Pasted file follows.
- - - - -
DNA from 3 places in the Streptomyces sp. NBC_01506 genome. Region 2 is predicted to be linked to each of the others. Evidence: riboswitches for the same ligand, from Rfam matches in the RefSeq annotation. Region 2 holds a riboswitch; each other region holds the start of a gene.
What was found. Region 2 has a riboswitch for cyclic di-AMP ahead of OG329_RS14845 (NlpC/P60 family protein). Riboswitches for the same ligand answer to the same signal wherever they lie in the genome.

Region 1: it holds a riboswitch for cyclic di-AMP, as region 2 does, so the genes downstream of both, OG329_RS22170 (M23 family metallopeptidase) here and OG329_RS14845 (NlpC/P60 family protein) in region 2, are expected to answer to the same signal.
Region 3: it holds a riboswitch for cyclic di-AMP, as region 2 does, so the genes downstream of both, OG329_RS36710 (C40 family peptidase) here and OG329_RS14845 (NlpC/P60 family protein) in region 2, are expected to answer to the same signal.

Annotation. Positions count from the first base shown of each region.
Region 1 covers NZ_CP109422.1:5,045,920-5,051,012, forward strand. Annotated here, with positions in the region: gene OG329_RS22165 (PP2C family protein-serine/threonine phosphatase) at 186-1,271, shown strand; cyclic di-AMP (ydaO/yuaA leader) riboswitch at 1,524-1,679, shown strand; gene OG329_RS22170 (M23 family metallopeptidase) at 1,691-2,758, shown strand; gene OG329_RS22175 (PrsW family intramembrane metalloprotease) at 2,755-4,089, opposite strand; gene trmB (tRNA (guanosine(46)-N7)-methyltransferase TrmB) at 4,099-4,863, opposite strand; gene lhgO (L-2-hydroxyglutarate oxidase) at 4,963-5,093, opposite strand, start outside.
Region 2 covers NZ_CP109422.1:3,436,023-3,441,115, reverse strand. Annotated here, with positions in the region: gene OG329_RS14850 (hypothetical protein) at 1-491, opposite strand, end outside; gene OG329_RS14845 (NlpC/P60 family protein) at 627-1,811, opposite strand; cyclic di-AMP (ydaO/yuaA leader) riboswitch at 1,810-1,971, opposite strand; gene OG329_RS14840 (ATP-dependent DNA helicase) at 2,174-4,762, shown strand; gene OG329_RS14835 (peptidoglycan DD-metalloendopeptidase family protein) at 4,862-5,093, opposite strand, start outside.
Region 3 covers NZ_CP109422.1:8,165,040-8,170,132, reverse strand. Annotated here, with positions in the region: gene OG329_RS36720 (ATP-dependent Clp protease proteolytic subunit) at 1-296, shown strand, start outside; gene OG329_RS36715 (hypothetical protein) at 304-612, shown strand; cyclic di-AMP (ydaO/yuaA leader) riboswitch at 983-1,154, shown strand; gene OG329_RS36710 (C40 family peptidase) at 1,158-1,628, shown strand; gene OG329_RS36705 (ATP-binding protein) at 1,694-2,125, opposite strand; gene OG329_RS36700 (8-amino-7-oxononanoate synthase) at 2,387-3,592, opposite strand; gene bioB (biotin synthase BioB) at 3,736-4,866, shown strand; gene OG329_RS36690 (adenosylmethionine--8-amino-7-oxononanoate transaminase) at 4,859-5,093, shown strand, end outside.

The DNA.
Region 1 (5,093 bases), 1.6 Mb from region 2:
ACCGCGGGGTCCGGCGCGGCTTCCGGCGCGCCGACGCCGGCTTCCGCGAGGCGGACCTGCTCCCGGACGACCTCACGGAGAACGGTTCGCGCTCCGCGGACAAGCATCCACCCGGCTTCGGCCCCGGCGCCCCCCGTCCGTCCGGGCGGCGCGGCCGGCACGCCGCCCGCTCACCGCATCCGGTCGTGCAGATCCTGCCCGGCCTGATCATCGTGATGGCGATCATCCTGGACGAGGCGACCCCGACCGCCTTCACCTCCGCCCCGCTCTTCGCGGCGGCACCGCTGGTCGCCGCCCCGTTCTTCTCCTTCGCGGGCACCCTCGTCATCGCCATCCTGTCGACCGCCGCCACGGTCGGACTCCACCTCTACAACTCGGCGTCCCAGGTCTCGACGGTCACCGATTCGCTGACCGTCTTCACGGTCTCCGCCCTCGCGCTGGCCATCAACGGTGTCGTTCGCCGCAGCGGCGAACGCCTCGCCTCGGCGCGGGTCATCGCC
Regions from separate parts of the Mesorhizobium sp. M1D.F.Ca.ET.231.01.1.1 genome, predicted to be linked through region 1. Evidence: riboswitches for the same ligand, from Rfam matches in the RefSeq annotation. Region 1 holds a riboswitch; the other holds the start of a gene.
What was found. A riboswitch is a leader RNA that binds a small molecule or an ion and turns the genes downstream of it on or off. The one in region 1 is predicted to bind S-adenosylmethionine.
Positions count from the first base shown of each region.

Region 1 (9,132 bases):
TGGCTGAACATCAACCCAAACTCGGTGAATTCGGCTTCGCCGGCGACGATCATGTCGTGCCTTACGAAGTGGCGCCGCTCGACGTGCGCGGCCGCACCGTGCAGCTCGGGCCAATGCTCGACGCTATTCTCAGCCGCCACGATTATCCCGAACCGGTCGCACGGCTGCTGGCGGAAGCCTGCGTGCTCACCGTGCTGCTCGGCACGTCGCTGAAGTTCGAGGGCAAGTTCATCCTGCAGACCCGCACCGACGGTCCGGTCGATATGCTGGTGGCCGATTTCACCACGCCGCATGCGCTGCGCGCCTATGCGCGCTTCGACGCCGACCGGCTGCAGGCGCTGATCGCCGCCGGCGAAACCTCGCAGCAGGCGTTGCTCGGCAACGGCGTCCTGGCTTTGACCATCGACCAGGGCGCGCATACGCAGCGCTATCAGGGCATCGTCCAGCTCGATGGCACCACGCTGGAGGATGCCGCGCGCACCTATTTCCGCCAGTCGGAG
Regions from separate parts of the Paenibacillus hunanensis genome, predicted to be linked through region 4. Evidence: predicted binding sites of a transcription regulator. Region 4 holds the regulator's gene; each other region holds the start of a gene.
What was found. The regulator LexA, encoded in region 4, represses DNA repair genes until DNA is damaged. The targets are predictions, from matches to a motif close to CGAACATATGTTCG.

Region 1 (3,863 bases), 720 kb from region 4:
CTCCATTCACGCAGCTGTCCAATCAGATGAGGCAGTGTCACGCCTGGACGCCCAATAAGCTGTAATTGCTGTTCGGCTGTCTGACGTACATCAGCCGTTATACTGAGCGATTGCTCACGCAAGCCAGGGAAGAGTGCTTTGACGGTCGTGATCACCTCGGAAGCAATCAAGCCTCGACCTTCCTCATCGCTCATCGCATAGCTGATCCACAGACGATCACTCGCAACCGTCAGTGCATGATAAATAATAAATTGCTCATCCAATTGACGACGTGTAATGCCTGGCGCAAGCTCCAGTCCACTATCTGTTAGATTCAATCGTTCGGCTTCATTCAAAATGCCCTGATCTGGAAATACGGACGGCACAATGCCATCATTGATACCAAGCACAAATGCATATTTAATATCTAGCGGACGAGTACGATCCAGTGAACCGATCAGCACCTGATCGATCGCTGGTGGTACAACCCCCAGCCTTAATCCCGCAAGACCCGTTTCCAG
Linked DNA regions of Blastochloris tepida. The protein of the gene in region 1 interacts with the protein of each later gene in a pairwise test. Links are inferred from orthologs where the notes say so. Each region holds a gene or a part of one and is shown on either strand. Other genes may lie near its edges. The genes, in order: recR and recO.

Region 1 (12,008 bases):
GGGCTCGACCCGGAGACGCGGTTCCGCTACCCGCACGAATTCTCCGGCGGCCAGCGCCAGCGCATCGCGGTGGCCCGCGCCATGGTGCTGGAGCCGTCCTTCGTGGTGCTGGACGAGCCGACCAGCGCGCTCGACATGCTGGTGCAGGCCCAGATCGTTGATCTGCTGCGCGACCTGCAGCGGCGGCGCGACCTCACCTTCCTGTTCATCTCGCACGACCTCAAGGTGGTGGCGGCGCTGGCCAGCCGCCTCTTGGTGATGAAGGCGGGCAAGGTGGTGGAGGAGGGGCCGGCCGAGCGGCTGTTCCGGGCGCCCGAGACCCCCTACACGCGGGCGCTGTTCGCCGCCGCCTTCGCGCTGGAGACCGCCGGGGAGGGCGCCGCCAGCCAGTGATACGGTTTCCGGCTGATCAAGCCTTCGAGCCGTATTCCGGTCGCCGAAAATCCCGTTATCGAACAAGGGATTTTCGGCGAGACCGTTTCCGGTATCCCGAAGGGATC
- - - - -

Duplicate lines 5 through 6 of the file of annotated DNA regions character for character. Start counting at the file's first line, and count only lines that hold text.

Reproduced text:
Annotation. Positions count from the first base shown of each region.
Region 1 covers NZ_CP109422.1:5,045,920-5,051,012, forward strand. Annotated here, with positions in the region: gene OG329_RS22165 (PP2C family protein-serine/threonine phosphatase) at 186-1,271, shown strand; cyclic di-AMP (ydaO/yuaA leader) riboswitch at 1,524-1,679, shown strand; gene OG329_RS22170 (M23 family metallopeptidase) at 1,691-2,758, shown strand; gene OG329_RS22175 (PrsW family intramembrane metalloprotease) at 2,755-4,089, opposite strand; gene trmB (tRNA (guanosine(46)-N7)-methyltransferase TrmB) at 4,099-4,863, opposite strand; gene lhgO (L-2-hydroxyglutarate oxidase) at 4,963-5,093, opposite strand, start outside.